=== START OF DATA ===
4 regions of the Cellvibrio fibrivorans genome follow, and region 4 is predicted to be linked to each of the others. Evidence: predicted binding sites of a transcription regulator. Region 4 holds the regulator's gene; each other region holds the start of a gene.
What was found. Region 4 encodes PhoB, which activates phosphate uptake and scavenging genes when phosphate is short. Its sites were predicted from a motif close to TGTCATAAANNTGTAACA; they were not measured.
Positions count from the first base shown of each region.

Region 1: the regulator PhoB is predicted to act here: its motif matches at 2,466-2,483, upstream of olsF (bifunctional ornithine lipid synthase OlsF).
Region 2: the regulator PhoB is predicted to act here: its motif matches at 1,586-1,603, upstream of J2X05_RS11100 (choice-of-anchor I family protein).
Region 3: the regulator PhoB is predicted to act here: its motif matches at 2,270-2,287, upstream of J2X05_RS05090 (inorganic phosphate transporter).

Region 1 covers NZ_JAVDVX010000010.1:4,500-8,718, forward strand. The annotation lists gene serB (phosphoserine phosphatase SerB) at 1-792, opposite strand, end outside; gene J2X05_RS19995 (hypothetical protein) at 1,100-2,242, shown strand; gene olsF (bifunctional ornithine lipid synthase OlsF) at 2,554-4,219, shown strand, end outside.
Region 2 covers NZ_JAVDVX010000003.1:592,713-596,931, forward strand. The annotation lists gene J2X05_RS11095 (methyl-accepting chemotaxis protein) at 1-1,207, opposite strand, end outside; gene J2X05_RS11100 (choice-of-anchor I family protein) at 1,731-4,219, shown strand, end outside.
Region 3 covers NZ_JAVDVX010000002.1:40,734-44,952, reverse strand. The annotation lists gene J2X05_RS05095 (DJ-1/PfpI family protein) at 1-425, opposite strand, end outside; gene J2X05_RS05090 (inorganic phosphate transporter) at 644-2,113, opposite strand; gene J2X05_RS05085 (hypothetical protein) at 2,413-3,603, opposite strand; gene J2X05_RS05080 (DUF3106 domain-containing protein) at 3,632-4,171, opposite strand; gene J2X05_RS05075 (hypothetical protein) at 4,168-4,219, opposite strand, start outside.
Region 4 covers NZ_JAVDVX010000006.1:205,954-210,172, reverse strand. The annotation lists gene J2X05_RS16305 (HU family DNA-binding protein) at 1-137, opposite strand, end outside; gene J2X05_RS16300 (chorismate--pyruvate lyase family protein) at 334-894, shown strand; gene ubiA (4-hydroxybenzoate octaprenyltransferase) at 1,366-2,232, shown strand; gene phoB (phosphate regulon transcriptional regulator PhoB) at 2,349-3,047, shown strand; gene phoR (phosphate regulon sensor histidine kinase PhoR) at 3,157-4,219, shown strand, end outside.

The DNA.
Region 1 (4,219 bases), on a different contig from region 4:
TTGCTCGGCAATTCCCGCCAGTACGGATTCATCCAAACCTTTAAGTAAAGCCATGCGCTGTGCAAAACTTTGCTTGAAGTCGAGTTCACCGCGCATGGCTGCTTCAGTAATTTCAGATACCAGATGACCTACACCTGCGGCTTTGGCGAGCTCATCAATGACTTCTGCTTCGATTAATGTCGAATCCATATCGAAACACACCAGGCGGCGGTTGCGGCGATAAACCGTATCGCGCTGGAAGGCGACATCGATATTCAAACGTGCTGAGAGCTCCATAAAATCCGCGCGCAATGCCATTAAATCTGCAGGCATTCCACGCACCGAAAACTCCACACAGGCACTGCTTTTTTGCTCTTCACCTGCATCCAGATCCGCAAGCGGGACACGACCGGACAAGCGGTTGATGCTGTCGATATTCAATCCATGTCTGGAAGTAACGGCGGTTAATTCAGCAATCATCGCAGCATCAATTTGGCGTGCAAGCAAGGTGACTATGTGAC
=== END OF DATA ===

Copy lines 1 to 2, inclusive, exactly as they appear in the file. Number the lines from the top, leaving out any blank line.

4 regions of the Cellvibrio fibrivorans genome follow, and region 4 is predicted to be linked to each of the others. Evidence: predicted binding sites of a transcription regulator. Region 4 holds the regulator's gene; each other region holds the start of a gene.
What was found. Region 4 encodes PhoB, which activates phosphate uptake and scavenging genes when phosphate is short. Its sites were predicted from a motif close to TGTCATAAANNTGTAACA; they were not measured.